Drama During Difficult Times Series
“Act Six – The Drama of Zophar” – Job 11-14
Today we are continuing our series in the book of Job entitled “Drama During Difficult Times.” We are looking at the book of Job as a series of nine acts played out on the stage of life. What we have seen in the previous acts is Job, a blameless and upright man, suffering from the lost of his family, his possessions, and his wife is smitten with a deadly disease and finds himself sitting on a ash heap in physical pain and emotional anguish. His three friends travel from neighboring countries to sympathize and comfort Job. When they arrive they are overcome by grief and sadness over Job’s dreadful condition, which they never imagined would be so terrible. After sitting in silence for a week of mourning each of Job’s friends, and one who will arrive later, give their well-rehearsed speeches accusing Job being a hypocrite and insisting that God was punishing Job for actively engaging in sinful behavior. (Job 1-2) Job responds to each speech with honesty and integrity towards God and man. As the drama transitions from one act to the next the speeches grow in intensity but so does Job’s faith. Today we hear the speech from Job’s third friend, Zophar, and Job’s response recorded in chapters eleven through fourteen. As I have done throughout the series, I will only focus on the main perspective of Zophar’s speech, learn from Job’s response, and seek biblical truth to guide us as we journey through valley of the shadow of death.
Act Six – The Drama of Zophar
Welcome to Act Six – The Drama of Zophar. Zophar is probably the youngest of the three. Zophar has waited patiently and has had enough of Job’s responses. “Are all these words to go unanswered? Is this talker to be vindicated? Will your idle talk reduce others to silence? Will no one rebuke you when you mock?” (11.2-3)
Zophar had forgotten the biblical mandate to stand up in the presence of the elderly, to show respect to your elders, to not rebuke an older man harshly, but exhort him as if he were your father. (Lev.19.32; ITim.5.1) Job’s first friend Eliphaz appealed to private revelations from God for the basis of his speech. Bildad, Job’s second friend, appealed to the teachings of his forefathers but Zophar appeals to nothing expect his arrogance and youthful “know it all” attitude.
Eliphaz, Job’s first friend, began his speech insulting Job’s character and Bildad, Job’s second friend, began his speech by comparing Job’s words to a bunch of hot air. (4.2, 8.2) But according to Zophar, Job is far worst than a “windbag” he is a heretic and blasphemer who mocks God. Zophar says to Job, “You say to God, ‘My beliefs are flawless and I am pure in your sight.’ Oh, how I wish that God would speak, that He would open His lips against you . . . (11.4-5) God will eventually open His lips but He will not speak against Job. God will speak against Job’s three friends including Zophar. (42.7)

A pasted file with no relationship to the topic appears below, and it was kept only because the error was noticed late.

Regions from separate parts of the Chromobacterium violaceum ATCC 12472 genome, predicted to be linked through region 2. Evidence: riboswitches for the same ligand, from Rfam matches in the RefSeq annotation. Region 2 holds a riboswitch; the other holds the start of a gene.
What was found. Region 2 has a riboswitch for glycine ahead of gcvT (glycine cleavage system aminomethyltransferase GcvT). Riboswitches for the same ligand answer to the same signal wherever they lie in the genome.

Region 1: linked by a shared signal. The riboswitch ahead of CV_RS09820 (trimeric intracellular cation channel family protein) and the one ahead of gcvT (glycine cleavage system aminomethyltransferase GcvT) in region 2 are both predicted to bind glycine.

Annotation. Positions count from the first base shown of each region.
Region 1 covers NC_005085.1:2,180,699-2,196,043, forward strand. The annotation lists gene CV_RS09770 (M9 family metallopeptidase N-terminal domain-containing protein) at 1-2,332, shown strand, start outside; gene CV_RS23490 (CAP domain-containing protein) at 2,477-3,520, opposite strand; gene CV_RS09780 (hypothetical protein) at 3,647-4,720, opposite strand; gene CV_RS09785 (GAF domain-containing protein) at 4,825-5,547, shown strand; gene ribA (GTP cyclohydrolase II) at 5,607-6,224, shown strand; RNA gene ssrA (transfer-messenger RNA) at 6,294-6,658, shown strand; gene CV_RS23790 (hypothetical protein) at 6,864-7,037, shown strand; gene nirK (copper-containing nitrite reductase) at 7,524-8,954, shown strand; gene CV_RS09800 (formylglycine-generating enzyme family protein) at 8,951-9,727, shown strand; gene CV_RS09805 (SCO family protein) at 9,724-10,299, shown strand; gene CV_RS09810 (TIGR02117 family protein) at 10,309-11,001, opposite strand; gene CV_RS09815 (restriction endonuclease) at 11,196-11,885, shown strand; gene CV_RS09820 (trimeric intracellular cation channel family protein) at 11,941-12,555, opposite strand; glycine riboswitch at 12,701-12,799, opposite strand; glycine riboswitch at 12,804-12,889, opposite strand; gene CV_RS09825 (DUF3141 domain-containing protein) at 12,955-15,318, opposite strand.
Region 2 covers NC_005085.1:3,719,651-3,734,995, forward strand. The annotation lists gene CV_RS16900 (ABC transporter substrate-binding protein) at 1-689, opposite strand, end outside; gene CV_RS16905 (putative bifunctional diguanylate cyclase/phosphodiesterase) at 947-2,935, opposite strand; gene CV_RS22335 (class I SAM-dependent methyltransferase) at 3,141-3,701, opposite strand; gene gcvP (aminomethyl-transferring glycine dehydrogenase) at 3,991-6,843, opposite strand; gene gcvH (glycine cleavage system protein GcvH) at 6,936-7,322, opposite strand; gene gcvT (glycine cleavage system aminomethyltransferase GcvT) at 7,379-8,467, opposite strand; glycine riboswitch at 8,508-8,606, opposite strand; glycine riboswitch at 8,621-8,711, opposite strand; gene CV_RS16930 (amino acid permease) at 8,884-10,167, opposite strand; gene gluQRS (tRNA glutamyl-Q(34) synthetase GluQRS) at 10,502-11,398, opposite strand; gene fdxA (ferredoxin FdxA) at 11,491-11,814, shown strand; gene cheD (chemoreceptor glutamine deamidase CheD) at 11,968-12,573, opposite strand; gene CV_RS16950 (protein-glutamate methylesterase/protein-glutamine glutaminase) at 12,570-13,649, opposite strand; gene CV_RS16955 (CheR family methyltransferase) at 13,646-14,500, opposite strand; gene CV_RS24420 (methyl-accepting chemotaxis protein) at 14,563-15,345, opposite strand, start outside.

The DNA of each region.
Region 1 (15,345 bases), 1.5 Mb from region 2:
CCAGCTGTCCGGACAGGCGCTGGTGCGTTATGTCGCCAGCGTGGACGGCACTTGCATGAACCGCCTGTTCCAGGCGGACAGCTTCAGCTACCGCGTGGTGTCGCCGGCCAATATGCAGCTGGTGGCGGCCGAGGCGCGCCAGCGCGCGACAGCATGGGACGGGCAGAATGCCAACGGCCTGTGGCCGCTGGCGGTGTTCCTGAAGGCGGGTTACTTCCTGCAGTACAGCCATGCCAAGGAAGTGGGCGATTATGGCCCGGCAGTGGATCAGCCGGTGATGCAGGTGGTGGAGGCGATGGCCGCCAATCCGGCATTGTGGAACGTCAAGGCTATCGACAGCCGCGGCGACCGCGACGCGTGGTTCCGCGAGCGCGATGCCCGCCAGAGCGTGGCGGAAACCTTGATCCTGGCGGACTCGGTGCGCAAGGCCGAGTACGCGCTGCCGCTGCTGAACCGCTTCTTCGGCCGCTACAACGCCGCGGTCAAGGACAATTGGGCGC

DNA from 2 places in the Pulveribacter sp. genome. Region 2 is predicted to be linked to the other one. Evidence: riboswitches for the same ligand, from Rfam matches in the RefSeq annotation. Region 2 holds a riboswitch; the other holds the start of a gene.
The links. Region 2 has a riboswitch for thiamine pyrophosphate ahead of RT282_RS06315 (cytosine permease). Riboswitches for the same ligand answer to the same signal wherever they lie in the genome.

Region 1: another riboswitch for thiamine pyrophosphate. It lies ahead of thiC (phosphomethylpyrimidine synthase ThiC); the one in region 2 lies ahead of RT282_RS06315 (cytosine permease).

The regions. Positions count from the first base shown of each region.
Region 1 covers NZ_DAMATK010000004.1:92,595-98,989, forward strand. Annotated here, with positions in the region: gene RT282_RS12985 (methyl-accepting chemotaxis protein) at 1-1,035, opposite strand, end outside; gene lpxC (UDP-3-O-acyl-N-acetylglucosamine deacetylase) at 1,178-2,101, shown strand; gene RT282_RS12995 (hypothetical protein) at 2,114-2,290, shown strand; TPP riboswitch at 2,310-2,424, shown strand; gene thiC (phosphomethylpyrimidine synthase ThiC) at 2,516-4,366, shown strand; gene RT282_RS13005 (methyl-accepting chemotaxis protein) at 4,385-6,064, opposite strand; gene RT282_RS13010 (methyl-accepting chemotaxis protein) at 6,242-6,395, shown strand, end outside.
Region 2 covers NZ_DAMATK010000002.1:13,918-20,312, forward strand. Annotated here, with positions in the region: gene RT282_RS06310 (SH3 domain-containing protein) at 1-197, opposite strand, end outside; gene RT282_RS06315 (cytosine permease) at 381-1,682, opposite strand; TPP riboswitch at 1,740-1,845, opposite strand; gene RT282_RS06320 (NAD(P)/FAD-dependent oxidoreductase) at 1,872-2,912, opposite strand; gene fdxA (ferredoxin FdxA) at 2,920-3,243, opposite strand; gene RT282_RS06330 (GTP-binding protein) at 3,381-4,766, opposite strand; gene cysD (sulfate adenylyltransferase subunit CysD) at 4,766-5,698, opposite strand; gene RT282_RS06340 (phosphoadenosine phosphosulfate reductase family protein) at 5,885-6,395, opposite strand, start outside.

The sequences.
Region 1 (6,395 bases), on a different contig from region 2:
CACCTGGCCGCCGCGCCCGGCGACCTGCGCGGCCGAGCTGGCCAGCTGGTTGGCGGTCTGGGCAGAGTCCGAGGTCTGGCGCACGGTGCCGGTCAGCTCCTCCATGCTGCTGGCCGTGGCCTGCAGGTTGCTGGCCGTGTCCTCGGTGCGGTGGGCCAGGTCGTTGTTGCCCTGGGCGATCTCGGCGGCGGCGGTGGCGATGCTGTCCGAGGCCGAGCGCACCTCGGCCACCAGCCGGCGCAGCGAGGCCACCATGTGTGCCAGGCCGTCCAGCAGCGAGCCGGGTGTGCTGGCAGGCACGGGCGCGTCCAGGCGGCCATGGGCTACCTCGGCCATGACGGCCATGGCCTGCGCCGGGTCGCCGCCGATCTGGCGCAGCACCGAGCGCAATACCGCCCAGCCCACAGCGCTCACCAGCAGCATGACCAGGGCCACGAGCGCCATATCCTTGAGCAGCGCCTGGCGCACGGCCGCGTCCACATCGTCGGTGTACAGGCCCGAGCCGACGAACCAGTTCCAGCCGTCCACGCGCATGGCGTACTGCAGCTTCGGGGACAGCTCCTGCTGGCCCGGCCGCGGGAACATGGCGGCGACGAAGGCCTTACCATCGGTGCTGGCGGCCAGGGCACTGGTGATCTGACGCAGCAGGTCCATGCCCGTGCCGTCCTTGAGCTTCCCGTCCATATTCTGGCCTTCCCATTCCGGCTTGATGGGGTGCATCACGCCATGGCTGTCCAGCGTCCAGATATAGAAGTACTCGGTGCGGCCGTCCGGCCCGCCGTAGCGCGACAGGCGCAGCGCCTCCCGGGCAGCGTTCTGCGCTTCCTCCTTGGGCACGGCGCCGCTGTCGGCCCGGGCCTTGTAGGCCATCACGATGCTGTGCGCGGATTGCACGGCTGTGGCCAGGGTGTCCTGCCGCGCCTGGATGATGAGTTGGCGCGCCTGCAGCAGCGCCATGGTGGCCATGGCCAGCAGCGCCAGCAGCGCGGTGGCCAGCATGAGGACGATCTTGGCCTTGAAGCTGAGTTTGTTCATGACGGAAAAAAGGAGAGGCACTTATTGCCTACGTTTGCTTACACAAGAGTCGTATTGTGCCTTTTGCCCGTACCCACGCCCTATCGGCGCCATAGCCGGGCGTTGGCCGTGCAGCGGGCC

Zophar tells Job, “You say to God, ‘My beliefs are flawless and I am pure in your sight.’” (11.4) Zophar believes that God needs him to defend God’s honor against Job’s mockery. Zophar twists Job’s words by accusing him of saying he was flawless and pure. Yes, Job has insisted that he was innocent but he never suggested that he was infallible. We must remember that God already set the stage in the beginning of the book telling us that Job was a blameless man, upright, who reverenced God, and turned away from evil. (1.1) And remember that God Himself gave testimony of Job’s spiritual integrity two times in the holy convocations asking Satan, “Have you considered my servant Job? There is no one on earth like him; he is blameless and upright, a man who fears God and shuns evil.” (1.9, 2.3) Of course, Job nor anyone of his friends knew the Lord’s opinion concerning Job but these statements about Job’s fidelity helps us, the reader, to understand how ridiculous Zophar’s charges against Job’s character truly are. Zophar is furious with Job for his insistence of innocence and frustrated by Job’s rejection to repent. Zophar, along with Eliphaz and Bildad, believed that human suffering is directly a result of a person’s sin. In their theology the greater the sinner, the greater the suffering, and in Job’s case Job has to be the greatest sinner of them all. Therefore, Zophar launches an attack against Job saying,
Can you fathom the mysteries of God?
Can you probe the limits of the Almighty? (11.7)
They are higher than the heavens above—what can you do?
They are deeper than the depths below—what can you know? (11.8)
Their measure is longer than the earth
and wider than the sea. (11.9)